Isn't this just a downclock?
    I think it should just not happen.

    Looks like a lot of these models are literally faulty pieces.
    I'm thinking about sending it back and ask for a refund and buy something else.

    This isn't a downclock, the sole reason for this guide is to have the full speed of the system without dropbacks

  5. #5
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    Quote Originally Posted by Sfonks View Post
    There is no need to undervolt the CPU, just have to turn off Intel Turbo Boost Technology since that broken and is the cause of the overheating.
    You can do this by creating a custom power plan in windows and changing the MIN and MAX Cpu usage to 99%, then the turbo will not be used because it only activates at 100%.
    I have been using this method for a while and it works great.
    Source thread: https://rog.asus.com/forum/showthrea...GPU-throttling
    Hi!
    1. Turbo boost isn't broken, it just can't fire up due to excessive heat.
    2. Disabling Turbo will also drop voltage by itself (you can monitor that). So I don't see any problem to lower voltage by myself but with turbo enabled.
    3. We all paid for 3.5 GHz, it's just wrong to sit at 2.9Ghz to me
    4. As I said, 70% of heat goes from GPU, so, it's essential to do something with GPU
    Last edited by onjax; 11-28-2016 at 07:37 AM.

  6. #6
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    Quote Originally Posted by onjax View Post
    Hi!
    1. Turbo boost isn't broken, it just can't fire up due to excessive heat.
    2. Disabling Turbo will also drop voltage by itself (you can monitor that). So I don't see any problem to lower voltage by myself but with turbo enabled.
    3. We all paid for 3.5 GHz, it's just wrong to sit at 2.9Ghz to me
    4. As I said, 70% of heat goes from GPU, so, it's essential to do something with GPU
    What I thought that the problem was is that the CPU Turbo was on even if the temperatures are too high, and it should only be on if the laptop is cool enough.
    My question is, with this method of lowering the voltage, isn't this underclocking the system? Which makes it so that you won't hit 3.5ghz anyway

  7. #7
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    Quote Originally Posted by Sfonks View Post
    What I thought that the problem was is that the CPU Turbo was on even if the temperatures are too high, and it should only be on if the laptop is cool enough.
    My question is, with this method of lowering the voltage, isn't this underclocking the system? Which makes it so that you won't hit 3.5ghz anyway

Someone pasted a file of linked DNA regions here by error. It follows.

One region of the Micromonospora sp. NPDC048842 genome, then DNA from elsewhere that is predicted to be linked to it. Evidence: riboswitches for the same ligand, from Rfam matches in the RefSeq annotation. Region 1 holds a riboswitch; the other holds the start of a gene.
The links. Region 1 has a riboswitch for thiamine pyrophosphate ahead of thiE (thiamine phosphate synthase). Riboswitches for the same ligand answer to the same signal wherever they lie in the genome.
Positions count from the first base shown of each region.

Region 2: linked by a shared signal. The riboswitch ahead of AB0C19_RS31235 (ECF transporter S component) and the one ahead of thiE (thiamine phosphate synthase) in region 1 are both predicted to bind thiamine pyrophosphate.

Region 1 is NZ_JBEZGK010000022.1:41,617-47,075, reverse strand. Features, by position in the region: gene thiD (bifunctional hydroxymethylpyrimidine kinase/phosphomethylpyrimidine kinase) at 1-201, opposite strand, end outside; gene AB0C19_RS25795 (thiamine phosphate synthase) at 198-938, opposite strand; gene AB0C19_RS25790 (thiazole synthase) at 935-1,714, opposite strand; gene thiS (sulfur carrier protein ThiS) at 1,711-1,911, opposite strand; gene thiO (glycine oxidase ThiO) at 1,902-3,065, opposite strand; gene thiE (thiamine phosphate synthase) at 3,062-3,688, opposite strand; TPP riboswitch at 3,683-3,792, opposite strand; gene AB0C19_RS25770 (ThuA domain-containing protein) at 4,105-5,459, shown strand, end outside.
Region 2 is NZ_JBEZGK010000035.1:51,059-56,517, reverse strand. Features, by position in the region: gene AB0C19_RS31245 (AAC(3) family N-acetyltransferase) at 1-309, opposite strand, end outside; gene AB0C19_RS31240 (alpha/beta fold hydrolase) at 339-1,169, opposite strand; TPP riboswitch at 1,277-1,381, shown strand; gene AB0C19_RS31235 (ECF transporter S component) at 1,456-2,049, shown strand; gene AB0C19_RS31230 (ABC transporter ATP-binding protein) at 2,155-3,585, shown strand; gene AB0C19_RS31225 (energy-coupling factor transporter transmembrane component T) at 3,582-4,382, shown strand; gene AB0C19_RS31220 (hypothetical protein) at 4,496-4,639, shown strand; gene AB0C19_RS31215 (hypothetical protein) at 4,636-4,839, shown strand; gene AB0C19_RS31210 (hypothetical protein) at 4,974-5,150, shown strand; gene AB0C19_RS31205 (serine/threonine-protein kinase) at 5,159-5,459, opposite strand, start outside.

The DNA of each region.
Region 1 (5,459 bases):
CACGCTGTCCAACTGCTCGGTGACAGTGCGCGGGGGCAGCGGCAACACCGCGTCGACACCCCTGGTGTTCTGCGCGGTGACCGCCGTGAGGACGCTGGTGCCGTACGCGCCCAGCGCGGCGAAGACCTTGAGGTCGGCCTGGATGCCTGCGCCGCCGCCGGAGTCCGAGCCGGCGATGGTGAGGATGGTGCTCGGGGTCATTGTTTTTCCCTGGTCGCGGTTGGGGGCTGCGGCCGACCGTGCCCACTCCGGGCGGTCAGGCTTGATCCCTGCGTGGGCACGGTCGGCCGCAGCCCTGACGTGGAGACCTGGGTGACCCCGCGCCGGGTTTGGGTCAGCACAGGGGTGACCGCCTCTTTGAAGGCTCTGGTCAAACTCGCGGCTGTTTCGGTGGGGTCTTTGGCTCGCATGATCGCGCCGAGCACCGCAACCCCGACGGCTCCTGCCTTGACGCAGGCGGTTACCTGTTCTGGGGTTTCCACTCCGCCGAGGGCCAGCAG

Turbo frequency means also higher voltage. The problem is, when notebook operates on the edge it's going like this:

    2500 MHz - 70 degrees
    ok, go turbo
    ...
    3500 MHz 85 degrees
    3500 MHz 90 degreeps
    oops. scale back for cooling
    2400 Mhz 85 degrees

    Underclocking means lower frequency & lower performance. My sole reason to write this guide was to maintain intended (maximum) performance of CPU and GPU. That is not underclocking.
    Screenshot of CPU and GPU staying on maximum frequency at AIDA stress test. Temperature of CPU/GPU won't exceed 80 degrees. CPU is always on max turbo frequency for 4 cores. You can also notice CPU VID at 0.91V.

  8. #8
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    Asus GL502VS

    @onjax Hello I have a Asus GL502VS and tried to use your method, cant get msi afterburner to show the voltage its always 0, any ideas?

  9. #9
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    Quote Originally Posted by hectorbastida View Post
    @onjax Hello I have a Asus GL502VS and tried to use your method, cant get msi afterburner to show the voltage its always 0, any ideas?
    It does work, even if it shows 0.
    You can check Gpu-Z to make sure it worked.

    Sent from my SM-G935F using Tapatalk

  10. #10
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    Quote Originally Posted by hectorbastida View Post
    @onjax Hello I have a Asus GL502VS and tried to use your method, cant get msi afterburner to show the voltage its always 0, any ideas?
    Hi, if your GPU is GTX 1070 then you can't use my profile for GTX 1060, but you can create yours:

    Step 0. In settings turn on Unlock voltage control and Unlock voltage monitoring. Exit MSI Afterburner
    Step 1: Go to your MSI Afterburner Profiles folder (C:\Program Files (x86)\MSI Afterburner\Profiles)
    Step 2: Copy the file named "VEN_10DE&DEV..." to desktop
    Step 3: Open the file in notepad and replace everything you see with this:

    [Startup]
    Format=2
    CoreVoltageBoost=
    PowerLimit=
    ThermalLimit=
    ThermalPrioritize=
    CoreClkBoost=
    MemClkBoost=
    [Settings]
    VDDC_Generic_Detection=1

    Step 4: Copy file back to profiles folder, overwrite the existing file. Click Continue when Windows ask about Admin permission.
    Step 5: Run MSI Afterburner and click CTRL+F. This will open Voltage curve. Now you should be able to set voltage.